For the numerous Americans who make financial resolutions at the start of the year only to give up on them come February, follow these tips to make your goals stick.
Understanding your values and attitudes about money will bring clarity to the decision-making process. It will help you identify your values and make resolutions based on those values.
Write down your resolutions.
Clearly articulate why you think a resolution is a good idea, steps you can take to reach your goal, and what you hope to gain. Post your list somewhere you can see it each day.
Share your resolutions with your family and friends. You will be more likely to keep them knowing you are accountable to someone.
Monitor your progress regularly.
If you are trying to reduce debt, make sure you check your balances often. Set aside a couple of hours each week to address your finances.
Do it now.
Many of us wait until we feel the time is right to begin new behaviors. If we wait until after the big party to start watching our diets, or until after that big purchase to start saving money, the ideal time never will present itself.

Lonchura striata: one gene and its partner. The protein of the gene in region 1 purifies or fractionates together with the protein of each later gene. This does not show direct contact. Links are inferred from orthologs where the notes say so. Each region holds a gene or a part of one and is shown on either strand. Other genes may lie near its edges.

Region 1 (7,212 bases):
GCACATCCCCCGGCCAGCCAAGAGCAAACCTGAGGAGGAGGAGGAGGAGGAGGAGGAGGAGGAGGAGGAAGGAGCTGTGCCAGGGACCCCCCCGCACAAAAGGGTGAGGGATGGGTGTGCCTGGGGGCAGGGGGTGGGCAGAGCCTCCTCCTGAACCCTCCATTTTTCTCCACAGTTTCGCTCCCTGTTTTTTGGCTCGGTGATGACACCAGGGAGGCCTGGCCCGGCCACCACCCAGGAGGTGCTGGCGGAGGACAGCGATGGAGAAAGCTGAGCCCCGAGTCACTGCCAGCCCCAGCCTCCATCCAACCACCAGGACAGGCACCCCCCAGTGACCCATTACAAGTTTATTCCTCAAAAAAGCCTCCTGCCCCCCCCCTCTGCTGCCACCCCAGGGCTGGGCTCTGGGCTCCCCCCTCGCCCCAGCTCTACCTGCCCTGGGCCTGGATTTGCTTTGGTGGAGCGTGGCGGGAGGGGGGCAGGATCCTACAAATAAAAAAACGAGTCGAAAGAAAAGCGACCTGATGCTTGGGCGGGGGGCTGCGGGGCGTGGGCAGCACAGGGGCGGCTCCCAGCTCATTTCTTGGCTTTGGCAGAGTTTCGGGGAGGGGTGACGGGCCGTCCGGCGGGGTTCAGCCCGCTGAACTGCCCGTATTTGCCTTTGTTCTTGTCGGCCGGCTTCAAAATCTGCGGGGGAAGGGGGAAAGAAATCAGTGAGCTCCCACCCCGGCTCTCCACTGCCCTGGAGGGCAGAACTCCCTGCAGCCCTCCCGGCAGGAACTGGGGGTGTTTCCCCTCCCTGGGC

Vary goal intensity. Give yourself a short-term goal such as paying more than the minimum on one credit card this month. A long-term goal could be setting up — and adding to — the emergency savings account you know you should have but didn’t get around to starting last year.
Address conflict logically.
If you are finding yourself breaking a financial goal by reverting to old spending habits, identify what value might be causing you to stray and take the time to ask yourself if the decision is appropriate given your current financial situation.